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Friday, April 6, 2012

New Ideas, Old Ideas

We have talked about where ideas come from, and that serves to illuminate the process of how new ideas come about. But what of old ideas? And how can old become new?

Old ideas can still be of use, but they must be constantly rethought. Legacy gets boiled away in the frying pan of technology, leaving only the useful bits. The best practices of technology are constantly changing, though, which has a drastic effect on what is possible, and also on how much the consumer must spend keeping up with it.

Tastes can change or differ between demographics as well, which leads studios to make and remake the same old plot line, songwriters to rearrange their songs, and DJs to remix them. What was great on a PC can be even better using the interface advantages of Mac OS X, and now it can be more widely used by moving it to the multitouch environment of iOS.

So old ideas are generally only of use when they represent something that a user still wants to do, but which has not yet been possible with current technology, or has not been ported to a new platform. Oh, there are plenty of these things, like flying cars and instant elsewhere. And porting desktop software, like Painter, to iOS might also provide a tool that is useful to a wider class of users. But is that the only way legacy can continue to be useful?

No. There is the real world to consider. In the gadget world, things can only change so fast because of the constraints placed on technology. We have talked about what accelerates technological advancements, and also what holds them back. Are some of the constraints placed on technology actually valuable?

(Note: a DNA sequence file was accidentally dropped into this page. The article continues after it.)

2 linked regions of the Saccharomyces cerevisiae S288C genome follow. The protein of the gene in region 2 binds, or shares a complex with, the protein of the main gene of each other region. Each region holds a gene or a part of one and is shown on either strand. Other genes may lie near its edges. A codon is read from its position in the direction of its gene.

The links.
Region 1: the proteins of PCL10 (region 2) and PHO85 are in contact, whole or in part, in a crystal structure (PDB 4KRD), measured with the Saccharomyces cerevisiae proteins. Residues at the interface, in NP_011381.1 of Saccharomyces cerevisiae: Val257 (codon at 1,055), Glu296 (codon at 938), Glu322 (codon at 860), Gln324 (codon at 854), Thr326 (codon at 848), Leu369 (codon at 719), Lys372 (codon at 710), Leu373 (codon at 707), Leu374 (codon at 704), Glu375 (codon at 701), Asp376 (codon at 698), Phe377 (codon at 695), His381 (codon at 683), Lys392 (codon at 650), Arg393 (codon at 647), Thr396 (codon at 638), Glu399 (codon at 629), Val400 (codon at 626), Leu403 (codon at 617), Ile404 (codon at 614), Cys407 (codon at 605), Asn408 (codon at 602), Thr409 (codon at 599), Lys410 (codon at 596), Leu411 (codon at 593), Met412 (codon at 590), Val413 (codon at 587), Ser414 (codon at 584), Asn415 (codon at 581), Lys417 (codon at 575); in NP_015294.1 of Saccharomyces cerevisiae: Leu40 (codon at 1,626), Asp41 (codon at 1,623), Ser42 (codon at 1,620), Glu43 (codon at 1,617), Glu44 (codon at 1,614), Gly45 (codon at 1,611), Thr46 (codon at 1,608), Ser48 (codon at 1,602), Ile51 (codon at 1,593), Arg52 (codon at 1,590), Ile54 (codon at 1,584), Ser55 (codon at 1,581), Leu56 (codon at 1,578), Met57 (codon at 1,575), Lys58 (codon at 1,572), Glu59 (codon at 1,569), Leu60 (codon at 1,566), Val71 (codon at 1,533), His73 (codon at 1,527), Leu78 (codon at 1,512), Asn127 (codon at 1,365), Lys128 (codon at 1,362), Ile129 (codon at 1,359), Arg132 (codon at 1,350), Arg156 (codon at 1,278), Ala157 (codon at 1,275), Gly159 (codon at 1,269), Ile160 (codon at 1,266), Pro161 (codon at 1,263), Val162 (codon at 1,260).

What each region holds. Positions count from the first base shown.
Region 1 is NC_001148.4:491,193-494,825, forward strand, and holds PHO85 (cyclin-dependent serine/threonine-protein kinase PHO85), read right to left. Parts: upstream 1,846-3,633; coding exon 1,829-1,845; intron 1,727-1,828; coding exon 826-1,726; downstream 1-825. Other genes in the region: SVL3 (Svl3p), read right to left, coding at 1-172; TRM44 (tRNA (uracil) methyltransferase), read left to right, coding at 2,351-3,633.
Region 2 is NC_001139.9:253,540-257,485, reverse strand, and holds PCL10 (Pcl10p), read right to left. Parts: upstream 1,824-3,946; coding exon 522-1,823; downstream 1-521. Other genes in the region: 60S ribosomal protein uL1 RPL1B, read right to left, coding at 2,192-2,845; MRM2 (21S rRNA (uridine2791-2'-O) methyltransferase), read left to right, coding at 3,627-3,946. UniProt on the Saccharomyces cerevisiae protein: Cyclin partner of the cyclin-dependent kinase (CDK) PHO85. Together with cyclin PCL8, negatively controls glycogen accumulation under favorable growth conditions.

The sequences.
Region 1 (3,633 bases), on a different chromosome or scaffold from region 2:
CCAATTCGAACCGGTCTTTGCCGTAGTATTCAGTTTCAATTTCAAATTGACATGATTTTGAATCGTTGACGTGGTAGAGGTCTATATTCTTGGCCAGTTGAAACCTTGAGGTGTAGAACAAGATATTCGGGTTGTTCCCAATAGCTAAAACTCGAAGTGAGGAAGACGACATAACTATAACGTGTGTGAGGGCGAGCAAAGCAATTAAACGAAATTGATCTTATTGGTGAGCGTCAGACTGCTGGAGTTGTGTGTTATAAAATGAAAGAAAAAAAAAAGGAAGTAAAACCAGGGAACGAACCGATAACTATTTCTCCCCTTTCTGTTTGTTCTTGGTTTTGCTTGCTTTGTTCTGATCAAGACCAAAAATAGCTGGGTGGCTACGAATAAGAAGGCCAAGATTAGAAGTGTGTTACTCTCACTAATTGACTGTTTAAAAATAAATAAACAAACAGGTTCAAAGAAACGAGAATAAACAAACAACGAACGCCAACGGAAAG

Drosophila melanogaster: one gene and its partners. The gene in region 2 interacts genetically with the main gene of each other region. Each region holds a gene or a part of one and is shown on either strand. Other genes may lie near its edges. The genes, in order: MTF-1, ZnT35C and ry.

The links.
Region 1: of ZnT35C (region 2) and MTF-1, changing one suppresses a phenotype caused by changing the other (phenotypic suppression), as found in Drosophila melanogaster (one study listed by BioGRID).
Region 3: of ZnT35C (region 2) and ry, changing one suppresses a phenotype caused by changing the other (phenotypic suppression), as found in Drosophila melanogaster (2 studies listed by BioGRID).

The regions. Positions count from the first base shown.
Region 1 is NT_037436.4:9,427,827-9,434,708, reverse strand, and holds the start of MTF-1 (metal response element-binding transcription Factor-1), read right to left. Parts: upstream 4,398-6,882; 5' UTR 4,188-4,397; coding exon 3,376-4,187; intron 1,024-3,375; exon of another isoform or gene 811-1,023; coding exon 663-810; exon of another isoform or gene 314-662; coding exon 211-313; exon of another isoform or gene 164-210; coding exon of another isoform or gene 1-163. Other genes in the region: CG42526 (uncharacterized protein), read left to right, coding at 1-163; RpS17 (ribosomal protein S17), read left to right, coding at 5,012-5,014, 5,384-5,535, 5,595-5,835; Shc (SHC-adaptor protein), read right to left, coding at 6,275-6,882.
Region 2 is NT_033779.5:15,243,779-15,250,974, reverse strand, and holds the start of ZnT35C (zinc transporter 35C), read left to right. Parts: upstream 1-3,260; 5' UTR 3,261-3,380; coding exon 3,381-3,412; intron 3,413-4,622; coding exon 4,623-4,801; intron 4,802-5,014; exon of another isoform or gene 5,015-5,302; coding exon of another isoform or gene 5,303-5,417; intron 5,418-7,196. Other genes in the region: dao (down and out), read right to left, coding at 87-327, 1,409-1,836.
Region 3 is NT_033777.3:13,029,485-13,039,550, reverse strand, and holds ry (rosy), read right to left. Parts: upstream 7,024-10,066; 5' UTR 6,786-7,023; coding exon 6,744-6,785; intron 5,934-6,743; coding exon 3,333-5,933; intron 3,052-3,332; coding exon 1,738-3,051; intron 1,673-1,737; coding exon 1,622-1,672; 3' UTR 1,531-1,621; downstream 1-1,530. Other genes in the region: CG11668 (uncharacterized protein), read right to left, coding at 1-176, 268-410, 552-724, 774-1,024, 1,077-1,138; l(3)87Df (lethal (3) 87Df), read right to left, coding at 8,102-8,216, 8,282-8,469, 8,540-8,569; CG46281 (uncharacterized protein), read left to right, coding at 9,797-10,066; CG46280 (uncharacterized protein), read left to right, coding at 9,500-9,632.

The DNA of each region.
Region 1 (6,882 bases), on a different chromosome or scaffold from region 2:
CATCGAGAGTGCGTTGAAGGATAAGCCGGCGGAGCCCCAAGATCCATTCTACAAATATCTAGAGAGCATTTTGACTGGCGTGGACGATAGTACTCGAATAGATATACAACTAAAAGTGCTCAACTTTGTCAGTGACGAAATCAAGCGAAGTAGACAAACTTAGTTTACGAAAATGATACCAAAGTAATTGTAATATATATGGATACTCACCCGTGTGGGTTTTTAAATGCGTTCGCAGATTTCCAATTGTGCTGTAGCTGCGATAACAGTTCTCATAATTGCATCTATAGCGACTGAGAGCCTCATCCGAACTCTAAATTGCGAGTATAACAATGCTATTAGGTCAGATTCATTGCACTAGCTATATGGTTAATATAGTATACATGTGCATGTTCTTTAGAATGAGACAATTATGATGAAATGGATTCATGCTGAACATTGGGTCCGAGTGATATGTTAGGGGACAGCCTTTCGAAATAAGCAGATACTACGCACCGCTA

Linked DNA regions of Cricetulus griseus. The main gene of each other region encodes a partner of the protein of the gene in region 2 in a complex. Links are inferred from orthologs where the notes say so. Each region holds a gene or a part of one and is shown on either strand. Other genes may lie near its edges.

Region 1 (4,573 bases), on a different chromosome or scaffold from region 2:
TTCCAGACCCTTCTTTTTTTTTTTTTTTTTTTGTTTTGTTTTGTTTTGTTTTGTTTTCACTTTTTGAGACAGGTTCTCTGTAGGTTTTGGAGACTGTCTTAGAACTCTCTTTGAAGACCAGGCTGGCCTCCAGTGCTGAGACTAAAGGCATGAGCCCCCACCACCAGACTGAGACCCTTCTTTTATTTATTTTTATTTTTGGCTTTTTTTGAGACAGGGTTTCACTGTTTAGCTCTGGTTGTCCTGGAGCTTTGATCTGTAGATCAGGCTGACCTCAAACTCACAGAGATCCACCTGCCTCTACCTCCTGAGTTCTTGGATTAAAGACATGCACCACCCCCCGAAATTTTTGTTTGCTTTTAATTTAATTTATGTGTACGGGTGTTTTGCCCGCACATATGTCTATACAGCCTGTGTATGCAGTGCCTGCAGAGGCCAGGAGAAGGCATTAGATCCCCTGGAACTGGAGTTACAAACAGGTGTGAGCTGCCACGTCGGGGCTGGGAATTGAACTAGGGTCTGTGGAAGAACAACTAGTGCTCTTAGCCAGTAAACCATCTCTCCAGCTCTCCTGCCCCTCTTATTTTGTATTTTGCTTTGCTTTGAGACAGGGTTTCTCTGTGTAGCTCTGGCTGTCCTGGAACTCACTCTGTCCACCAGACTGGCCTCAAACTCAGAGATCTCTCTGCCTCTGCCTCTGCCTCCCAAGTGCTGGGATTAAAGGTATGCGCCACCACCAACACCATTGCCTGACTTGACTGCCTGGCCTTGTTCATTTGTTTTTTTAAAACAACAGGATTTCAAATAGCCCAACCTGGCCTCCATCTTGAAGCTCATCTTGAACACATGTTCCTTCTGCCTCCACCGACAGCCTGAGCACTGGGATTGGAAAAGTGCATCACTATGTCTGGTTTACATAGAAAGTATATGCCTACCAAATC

Light bulbs serve to illustrate this issue. While the electric light is over a century old, it can now be reinvented with such technologies as compact fluorescents and even LED lighting. But new ideas aren't enough. They must still screw into the same old sockets, have the same form factor, and utilize the same electricity, otherwise they won't be useful in the standard enclosures. Sockets and enclosures have been designed to standards that come from the 1950s and 1960s.

OK standards aren't the same worldwide. For instance power plugs have different standards from country to country. But they are still standards, and they must be considered when building something new.

The persistence of a standard helps us in one very important way: it lets us build to a specification. This balances customization against factory production. If we can build something in a factory, it can lead to cheaper, more plentiful goods. When you are building homes, for instance, it is necessary to source your building materials. Things like light bulb sockets all meet a certain set of specifications. These are important, because without them, each house would have to be designed using custom parts. Standards and specifications lead to modularity and thus ease of building.

While standards persist, they can still be changed over time. All these cars using gasoline don't have to be retrofit to use Hydrogen fuel cells or batteries: rather, they will become obsolete and then recycled. Each car has an obsolescence period that means that, even if adoption of a new fuel source were to happen right now, it would only mean a slow transition.

So standards changes must be evolutionary to make economic sense.


Some specifications come right from our own bodies: ergonomics.

While standard can change evolutionarily, there is no changing the ergonomic requirements. These are set in stone. This can involve some differences from person to person, true. Otherwise there would not be several sizes of clothes, shoes, and even hats. But there is such a thing as a standard observer that controls how displays, detail, and color should appear. And there are standard sizes, sometimes referred to as the canon, for target audiences, like children, adults, men, women, and so forth.